The multiple dial thing is really sophisticated from what you described. I’ll see if I can somehow find out more about the watch at some point and maybe post some more pics. Any guess from what period that what is, from the outer design?

@teknocholer, nice lady you got there. I would guess that’s not porcelain, but enamelled glass. Same-same but different. The “floral” paint job is interesting. It looks like an afterthought, added to cover something, and rather untypically for an object of accurate perfection it is expressive to the point of looking slightly untidy.
Any story to that watch to tell?

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The paint is definitely aftermarket, as can be seen by the way it covers part of “Ritchie & Sons”. To me it adds to the charm. Someone wanted to own something unique to them, not mass-produced.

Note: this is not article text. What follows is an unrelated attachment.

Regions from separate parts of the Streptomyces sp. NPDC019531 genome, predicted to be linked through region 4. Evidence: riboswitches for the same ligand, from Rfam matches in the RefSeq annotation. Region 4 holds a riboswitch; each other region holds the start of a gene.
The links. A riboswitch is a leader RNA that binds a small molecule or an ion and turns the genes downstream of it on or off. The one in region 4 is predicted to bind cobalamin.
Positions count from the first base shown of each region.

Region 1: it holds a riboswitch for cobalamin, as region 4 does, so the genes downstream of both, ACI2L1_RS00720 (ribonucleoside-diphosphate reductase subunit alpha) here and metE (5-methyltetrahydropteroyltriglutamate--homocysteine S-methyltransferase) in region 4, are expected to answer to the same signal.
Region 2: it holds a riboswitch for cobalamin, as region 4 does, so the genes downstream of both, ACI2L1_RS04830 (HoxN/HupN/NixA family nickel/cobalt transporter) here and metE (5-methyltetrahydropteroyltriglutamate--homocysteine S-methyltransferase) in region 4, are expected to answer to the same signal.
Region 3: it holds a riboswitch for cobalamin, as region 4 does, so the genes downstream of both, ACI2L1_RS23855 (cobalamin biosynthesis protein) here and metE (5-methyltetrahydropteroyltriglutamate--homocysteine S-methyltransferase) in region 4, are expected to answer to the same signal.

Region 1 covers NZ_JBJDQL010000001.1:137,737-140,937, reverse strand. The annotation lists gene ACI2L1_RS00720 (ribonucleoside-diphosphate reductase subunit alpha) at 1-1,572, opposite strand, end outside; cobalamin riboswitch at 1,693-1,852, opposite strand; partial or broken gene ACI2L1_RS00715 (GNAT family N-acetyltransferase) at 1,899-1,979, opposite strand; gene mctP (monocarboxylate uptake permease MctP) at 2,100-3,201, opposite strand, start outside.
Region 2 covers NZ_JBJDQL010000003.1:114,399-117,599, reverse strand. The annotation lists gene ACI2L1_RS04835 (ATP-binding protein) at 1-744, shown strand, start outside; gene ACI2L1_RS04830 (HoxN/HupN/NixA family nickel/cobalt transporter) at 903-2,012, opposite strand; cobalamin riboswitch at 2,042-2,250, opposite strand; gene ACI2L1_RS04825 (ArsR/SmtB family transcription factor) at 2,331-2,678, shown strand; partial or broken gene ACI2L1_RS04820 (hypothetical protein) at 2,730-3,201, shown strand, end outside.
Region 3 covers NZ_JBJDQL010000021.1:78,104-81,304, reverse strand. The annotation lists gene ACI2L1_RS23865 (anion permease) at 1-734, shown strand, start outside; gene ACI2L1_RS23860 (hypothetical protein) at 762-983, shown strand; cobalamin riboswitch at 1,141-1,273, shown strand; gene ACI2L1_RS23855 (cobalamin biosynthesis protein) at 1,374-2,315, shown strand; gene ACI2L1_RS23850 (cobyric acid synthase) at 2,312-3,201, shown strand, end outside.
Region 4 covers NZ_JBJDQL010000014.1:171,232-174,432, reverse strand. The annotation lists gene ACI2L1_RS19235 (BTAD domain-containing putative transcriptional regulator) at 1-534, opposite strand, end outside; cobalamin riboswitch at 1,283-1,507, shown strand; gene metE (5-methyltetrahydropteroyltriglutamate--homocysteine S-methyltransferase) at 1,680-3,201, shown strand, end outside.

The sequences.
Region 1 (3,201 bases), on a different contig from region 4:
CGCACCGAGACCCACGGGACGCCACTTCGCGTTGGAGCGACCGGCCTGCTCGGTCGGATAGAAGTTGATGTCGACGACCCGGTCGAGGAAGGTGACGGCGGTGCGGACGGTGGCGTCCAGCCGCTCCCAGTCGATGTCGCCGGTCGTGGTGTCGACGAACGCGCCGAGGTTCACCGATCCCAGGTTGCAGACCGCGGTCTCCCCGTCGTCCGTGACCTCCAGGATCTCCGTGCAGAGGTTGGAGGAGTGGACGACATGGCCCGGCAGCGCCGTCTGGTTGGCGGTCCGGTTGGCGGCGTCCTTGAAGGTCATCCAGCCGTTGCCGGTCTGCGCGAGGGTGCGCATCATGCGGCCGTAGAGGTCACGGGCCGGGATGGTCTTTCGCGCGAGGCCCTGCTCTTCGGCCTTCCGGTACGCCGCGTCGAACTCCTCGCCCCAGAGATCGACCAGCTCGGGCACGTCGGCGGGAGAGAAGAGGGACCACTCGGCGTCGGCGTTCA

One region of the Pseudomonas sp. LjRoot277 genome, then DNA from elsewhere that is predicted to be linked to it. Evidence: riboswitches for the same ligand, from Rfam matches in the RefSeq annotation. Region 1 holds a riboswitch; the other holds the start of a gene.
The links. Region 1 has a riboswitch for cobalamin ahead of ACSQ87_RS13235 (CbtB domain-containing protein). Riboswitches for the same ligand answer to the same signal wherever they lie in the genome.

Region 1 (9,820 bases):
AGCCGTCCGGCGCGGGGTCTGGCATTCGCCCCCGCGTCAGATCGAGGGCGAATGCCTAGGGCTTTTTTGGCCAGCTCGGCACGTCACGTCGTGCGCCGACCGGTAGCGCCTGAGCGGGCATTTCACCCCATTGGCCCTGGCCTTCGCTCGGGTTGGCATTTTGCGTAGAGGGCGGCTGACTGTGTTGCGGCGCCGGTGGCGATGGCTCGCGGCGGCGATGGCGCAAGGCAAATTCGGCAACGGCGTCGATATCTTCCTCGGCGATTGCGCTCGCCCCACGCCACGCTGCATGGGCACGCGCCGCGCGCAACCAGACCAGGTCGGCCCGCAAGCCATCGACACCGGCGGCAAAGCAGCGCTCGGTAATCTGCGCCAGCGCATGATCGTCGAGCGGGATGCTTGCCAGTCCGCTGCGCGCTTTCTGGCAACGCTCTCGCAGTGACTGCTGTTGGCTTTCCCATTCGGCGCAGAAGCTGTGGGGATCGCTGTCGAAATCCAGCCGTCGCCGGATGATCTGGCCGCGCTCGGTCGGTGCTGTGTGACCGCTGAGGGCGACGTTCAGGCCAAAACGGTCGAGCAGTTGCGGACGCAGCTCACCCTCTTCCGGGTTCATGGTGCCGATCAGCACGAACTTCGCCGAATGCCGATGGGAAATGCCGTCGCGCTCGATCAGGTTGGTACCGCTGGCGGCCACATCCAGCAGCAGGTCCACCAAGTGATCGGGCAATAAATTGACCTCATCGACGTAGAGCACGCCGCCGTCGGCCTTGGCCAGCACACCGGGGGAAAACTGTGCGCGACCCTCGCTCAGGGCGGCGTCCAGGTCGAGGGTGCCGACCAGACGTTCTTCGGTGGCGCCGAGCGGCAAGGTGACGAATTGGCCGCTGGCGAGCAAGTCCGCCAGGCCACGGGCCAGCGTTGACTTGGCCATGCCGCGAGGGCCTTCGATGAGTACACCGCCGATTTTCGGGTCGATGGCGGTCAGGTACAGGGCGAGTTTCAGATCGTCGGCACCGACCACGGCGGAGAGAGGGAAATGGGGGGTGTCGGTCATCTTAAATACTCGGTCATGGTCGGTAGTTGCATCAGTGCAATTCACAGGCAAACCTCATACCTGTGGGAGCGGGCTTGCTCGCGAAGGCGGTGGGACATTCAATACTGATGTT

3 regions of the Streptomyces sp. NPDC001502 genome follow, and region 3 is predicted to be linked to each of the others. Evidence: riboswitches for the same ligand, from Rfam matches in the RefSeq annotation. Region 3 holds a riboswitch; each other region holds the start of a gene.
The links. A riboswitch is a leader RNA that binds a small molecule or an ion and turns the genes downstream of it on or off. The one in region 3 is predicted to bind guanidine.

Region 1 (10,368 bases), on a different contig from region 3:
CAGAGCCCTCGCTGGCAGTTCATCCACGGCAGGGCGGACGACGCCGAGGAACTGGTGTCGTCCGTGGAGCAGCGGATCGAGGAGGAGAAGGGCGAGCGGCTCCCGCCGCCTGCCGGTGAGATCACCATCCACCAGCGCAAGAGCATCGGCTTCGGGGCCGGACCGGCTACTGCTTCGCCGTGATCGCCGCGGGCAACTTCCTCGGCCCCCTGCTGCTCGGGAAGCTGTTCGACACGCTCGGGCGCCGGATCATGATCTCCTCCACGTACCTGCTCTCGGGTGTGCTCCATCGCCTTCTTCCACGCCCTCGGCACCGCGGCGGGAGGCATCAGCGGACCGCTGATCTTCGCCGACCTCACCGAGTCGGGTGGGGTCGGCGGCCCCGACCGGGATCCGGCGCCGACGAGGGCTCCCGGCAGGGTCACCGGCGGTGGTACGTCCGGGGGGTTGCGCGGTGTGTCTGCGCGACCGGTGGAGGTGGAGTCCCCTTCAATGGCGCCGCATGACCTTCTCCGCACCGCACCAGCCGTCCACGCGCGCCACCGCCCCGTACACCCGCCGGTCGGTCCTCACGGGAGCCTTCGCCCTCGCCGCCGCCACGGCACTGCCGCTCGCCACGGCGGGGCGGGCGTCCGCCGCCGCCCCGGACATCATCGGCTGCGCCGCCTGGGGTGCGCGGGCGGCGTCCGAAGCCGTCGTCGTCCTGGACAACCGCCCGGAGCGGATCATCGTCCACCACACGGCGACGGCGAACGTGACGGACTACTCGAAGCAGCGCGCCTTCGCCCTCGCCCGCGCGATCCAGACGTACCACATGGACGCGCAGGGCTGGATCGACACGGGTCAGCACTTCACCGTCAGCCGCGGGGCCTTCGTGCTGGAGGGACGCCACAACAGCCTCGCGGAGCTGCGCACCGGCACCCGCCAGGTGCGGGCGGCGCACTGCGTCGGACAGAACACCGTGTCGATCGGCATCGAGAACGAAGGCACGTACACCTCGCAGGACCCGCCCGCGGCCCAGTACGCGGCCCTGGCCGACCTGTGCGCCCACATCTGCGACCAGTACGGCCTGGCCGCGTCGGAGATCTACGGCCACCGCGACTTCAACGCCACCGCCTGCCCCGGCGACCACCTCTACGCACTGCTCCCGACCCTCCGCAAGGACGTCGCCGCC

It belonged to a good friend of my mother and found its way to me.

James Ritchie of Edinburgh is still in business. I contacted them a number of years ago to ask if they could offer any information about the watch. They replied that they were only jewellers and hadn’t made the watch, just put their name on it, and couldn’t tell me anything beyond a guess that it was made circa 1900.

Your question made me look again. Their website is completely different. Apparently they have been clockmakers since 1809, and still offer antique clock restoration.
https://jamesritchieclocks.co.uk/
https://jamesritchieclocks.co.uk/history

So why they replied as they did is confusing, unless they meant that they made clocks, but farmed out the watchmaking to other suppliers. Since there is no other manufacturer’s name on the watch, I’m going to assume that Ritchie made it.